In Kentwood Public Schools, leaders are hoping for a year of 100% in-person learning.
“Our priority is in-person learning for each and every child,” said Superintendent Kevin Polston. “We are committed to implementing whatever mitigation strategies are necessary to do that.”
Those include last week’s decision to require masks in schools and on buses, a response to the “unique challenges” of the Delta variant, he said. “In-person learning is what we know is best for kids, and we are going to continue to offer that for each and every child.”
But without mandates from health authorities, superintendents have been left to make tough and controversial decisions when it comes to requiring masks or making them optional, Polston added: “If a public health official believes that the community is in imminent danger then we expect that the public health officials will use the authority given to them to ensure that the community can be safe.”
Ready for Virtual if Need Be
For teachers like Lana Tran of Forest Hills, her students’ safety and learning go hand-in-hand – though the dance can get awkward.
Tran was busy last week preparing Room No. W4 for her first-graders at Knapp Forest Elementary. She greets the school year with both excitement and a new kind of nervousness.
Because she is immunocompromised, Tran taught from home and her locked classroom for remote students last year. This year, vaccinated and more confident despite the uptick in children testing positive, she plans an in-person school year.
“This year it’s a different level of excitement than I have ever had,” Tran said. “There’s just nothing better than in-person connection with them. I’ve just been yearning to have those little humans right next to me.”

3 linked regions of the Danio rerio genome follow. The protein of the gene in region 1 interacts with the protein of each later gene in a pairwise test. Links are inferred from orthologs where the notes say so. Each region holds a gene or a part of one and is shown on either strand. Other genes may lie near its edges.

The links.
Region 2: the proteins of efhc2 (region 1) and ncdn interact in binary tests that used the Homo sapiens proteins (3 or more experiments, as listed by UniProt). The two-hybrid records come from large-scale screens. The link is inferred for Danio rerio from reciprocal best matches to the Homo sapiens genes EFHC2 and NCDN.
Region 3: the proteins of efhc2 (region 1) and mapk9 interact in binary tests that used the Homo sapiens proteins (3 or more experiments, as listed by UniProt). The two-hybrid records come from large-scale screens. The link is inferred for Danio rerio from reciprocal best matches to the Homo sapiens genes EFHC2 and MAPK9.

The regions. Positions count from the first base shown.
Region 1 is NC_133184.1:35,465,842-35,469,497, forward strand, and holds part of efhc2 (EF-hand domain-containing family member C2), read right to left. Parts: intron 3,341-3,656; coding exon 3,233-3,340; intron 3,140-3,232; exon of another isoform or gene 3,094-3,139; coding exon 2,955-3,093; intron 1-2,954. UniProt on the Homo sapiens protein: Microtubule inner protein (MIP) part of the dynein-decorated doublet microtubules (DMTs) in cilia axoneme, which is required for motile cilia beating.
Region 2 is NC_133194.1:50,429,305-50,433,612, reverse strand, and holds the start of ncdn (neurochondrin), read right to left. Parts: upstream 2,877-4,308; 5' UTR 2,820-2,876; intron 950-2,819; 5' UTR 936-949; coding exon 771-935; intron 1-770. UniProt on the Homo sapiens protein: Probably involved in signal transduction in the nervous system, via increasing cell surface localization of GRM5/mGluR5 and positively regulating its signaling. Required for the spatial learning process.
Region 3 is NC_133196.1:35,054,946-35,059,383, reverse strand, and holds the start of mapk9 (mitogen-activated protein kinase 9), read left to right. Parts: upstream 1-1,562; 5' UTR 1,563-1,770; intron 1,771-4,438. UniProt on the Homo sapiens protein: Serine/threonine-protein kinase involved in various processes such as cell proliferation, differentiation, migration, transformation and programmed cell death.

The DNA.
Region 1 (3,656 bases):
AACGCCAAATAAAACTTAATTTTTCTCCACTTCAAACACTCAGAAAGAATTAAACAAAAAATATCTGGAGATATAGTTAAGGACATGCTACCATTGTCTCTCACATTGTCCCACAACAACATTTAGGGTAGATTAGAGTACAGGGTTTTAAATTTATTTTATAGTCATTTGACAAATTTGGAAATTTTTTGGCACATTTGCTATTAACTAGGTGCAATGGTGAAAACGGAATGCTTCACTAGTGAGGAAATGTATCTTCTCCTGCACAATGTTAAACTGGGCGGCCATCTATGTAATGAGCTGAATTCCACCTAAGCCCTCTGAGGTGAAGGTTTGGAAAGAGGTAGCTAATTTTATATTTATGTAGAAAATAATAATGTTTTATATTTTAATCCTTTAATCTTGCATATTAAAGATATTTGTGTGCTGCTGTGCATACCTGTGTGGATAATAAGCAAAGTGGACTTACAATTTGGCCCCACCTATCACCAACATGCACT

If they have to switch to virtual again, Tran said she has a year’s worth of hour-by-hour activity slides so she isn’t up late again creating them from scratch. Another plus: Students who learned from home last year can help her lead when it comes to using technology. “It was so fun to see how tech savvy they were at the end of the year,” she said.
Students Come Prepared and Energized
At Grandville High School, counselor Koza is encouraged to see students signing up in huge numbers for sports and clubs. Over 100 of them come equipped with credits earned over the summer to make up for lost learning last year. She sees them more prepared to deal with whatever the virus throws at them and more determined to take care of each other’s struggles.
Her job will be to help them manage COVID’s collateral damage: stress, anxiety, loneliness, anger and anything else that gets in the way of learning. “My biggest goal is to teach students that whatever they are feeling is okay to feel, and how to not let any barriers stop them from living their fullest, most authentic lives.”
It’s a wonder how teachers and other educators deal with the day-to-day demands of students with all their different learning styles, personalities and problems – let alone with a global pandemic in the mix. Lori Koza has a pretty powerful perspective on all that.
“At GHS, we truly get to work with some of the most talented, courageous and amazing young people out there,” she said. “That is my motivation to keep going — being surrounded by such dynamic students every day.”